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How should we praise good behavior in our children?

Updated on May 3, 2011

Encouraging positive friendships is important at a young age

How do we praise and encourage our children's behavior?

Creating good behavior in our children is a top priority for most parents. We all want to foster acceptable behavior and discourage poor behavior, but how do we do it.

Praising children for behavior can be tricky. Our goal as parents should be to foster a high self-esteem as well as altruistic and intrinsic behaviors. So how do we accomplish this?

Constantly praising children for good behavior can have a negative effect. Children who are constantly praised are always looking for adult approval. If instead we acknowledge how their good deeds make them or their friend feel, we are creating a long lasting behavior.

Consequently, I have never been a huge fan of the "marble in the jar" or "catcha being good" techniques where students are given rewards when an adult witnesses good behavior. These extrinsic rewards can get old quickly and aren't great motivators for long term behavior modification.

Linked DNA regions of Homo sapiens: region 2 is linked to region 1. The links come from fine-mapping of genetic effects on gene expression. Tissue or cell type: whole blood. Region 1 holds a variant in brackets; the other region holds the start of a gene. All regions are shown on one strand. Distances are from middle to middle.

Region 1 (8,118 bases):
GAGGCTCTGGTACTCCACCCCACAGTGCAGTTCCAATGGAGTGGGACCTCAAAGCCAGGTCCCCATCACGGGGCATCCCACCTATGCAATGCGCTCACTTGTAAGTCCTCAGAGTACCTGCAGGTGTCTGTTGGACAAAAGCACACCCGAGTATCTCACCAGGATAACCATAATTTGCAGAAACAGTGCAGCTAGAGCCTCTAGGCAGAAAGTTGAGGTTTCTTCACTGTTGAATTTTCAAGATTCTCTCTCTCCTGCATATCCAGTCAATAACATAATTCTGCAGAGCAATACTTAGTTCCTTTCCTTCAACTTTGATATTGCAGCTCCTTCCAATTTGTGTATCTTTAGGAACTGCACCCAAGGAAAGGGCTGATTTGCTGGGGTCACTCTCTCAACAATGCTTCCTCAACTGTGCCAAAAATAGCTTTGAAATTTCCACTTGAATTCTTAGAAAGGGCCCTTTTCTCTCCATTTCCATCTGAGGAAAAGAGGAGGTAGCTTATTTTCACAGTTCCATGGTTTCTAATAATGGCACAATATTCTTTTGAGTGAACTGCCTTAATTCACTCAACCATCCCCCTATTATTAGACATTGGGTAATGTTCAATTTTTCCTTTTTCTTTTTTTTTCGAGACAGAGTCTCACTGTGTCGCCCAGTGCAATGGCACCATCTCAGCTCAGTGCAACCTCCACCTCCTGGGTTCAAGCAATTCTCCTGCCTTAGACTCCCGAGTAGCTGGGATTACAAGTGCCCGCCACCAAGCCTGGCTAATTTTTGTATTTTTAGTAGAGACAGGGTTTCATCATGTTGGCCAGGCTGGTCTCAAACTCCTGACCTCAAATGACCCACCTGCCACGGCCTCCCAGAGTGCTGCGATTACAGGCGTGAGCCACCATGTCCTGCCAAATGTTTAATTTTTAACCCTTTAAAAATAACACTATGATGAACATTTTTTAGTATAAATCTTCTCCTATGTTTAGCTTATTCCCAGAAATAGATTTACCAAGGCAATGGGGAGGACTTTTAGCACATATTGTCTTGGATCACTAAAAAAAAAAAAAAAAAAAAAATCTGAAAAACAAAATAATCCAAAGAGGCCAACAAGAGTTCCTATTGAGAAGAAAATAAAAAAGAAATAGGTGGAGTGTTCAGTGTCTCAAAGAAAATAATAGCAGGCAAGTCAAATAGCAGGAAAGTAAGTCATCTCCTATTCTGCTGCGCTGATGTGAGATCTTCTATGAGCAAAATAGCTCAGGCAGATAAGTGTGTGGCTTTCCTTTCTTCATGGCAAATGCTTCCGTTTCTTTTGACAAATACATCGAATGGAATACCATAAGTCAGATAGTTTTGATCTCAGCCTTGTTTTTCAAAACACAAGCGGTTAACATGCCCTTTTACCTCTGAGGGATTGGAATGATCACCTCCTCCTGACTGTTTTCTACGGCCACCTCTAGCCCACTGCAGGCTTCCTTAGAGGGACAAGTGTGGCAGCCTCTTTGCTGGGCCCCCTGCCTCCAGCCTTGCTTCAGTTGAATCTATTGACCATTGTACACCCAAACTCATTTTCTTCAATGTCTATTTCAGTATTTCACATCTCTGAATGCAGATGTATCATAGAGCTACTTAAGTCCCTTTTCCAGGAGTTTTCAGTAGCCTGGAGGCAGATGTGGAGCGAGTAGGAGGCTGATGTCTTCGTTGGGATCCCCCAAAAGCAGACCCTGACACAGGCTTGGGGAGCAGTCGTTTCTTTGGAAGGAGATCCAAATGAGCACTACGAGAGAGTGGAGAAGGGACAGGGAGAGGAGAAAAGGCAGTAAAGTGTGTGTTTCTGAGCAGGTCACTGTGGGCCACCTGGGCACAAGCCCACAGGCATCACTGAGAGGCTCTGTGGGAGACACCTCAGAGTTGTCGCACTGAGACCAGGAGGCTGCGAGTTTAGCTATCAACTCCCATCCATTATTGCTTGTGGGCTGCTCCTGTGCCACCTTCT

By helping children become intrinsically motivated, we are fostering a life-long skill rather than a temporary feeling.


A child shares a toy with another child. If we were to directly praise the behavior, we may say, "Great sharing, Timmy!" While this makes the child feel great, it is not necessarily reinforcing the behavior. I've even noticed children looking at me for approval when they do a good deed.

Instead, we can say, "I noticed how happy you looked Sarah when Timmy shared with you. What can you say to him?" or "How does it feel to share with your friends, Timmy? I bet Sarah will share with you next time." This change in language puts all of the responsibility and recognition on Timmy.

The important thing is how he feels doing the right thing and how he makes his friends feel. Instead of being extrinsically motivated to do the right thing, motivated by a parent or teacher's praise, he is intrinsically motivated, motivated to do the right thing because it makes him and his friends happy. If we notice that the child has mastered this skill and is already feeling good about their behavior, many times all we need to do is smile or wink. This is their accomplishment, let them feel the rewards and we should stay out of it.


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